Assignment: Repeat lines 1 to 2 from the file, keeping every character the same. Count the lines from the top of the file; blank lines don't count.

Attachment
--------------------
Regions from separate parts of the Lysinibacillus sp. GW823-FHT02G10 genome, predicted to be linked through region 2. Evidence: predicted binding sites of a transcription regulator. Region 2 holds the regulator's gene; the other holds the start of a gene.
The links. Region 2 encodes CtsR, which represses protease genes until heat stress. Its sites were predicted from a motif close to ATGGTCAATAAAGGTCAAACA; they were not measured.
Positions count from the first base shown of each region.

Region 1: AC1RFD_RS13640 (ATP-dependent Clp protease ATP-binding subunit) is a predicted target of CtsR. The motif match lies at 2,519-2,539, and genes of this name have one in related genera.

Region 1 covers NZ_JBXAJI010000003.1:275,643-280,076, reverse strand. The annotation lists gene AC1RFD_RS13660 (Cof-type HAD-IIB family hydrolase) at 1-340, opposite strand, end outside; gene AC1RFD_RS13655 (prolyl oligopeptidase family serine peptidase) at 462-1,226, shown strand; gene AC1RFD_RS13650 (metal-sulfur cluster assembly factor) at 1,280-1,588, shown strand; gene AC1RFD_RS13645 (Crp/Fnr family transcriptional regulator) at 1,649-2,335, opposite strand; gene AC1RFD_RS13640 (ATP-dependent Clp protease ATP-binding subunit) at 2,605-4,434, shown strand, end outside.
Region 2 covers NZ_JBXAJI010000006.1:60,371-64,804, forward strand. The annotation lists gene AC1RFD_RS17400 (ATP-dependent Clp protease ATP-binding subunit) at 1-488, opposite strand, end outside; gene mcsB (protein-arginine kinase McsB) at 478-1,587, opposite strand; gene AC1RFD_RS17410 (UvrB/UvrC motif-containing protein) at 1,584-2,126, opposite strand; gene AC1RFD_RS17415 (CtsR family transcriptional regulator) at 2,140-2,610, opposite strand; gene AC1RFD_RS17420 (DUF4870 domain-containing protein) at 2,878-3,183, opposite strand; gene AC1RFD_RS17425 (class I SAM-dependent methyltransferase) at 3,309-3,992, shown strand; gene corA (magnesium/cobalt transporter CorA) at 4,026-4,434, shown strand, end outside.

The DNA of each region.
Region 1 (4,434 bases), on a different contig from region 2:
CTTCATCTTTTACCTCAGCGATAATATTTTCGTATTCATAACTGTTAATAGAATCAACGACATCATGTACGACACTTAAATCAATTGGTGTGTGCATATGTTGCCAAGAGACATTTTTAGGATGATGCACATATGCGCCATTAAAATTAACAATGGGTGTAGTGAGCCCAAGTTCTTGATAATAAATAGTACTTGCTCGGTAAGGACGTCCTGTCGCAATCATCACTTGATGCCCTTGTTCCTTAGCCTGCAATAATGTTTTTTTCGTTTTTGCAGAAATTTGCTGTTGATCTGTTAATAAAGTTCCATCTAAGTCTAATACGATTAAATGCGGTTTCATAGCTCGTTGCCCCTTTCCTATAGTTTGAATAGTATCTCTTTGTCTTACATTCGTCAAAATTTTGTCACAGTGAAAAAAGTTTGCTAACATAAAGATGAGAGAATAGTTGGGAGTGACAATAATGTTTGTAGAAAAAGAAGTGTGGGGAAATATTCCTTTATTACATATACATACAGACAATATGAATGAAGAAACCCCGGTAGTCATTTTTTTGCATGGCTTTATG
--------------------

Regions from separate parts of the Lysinibacillus sp. GW823-FHT02G10 genome, predicted to be linked through region 2. Evidence: predicted binding sites of a transcription regulator. Region 2 holds the regulator's gene; the other holds the start of a gene.
The links. Region 2 encodes CtsR, which represses protease genes until heat stress. Its sites were predicted from a motif close to ATGGTCAATAAAGGTCAAACA; they were not measured.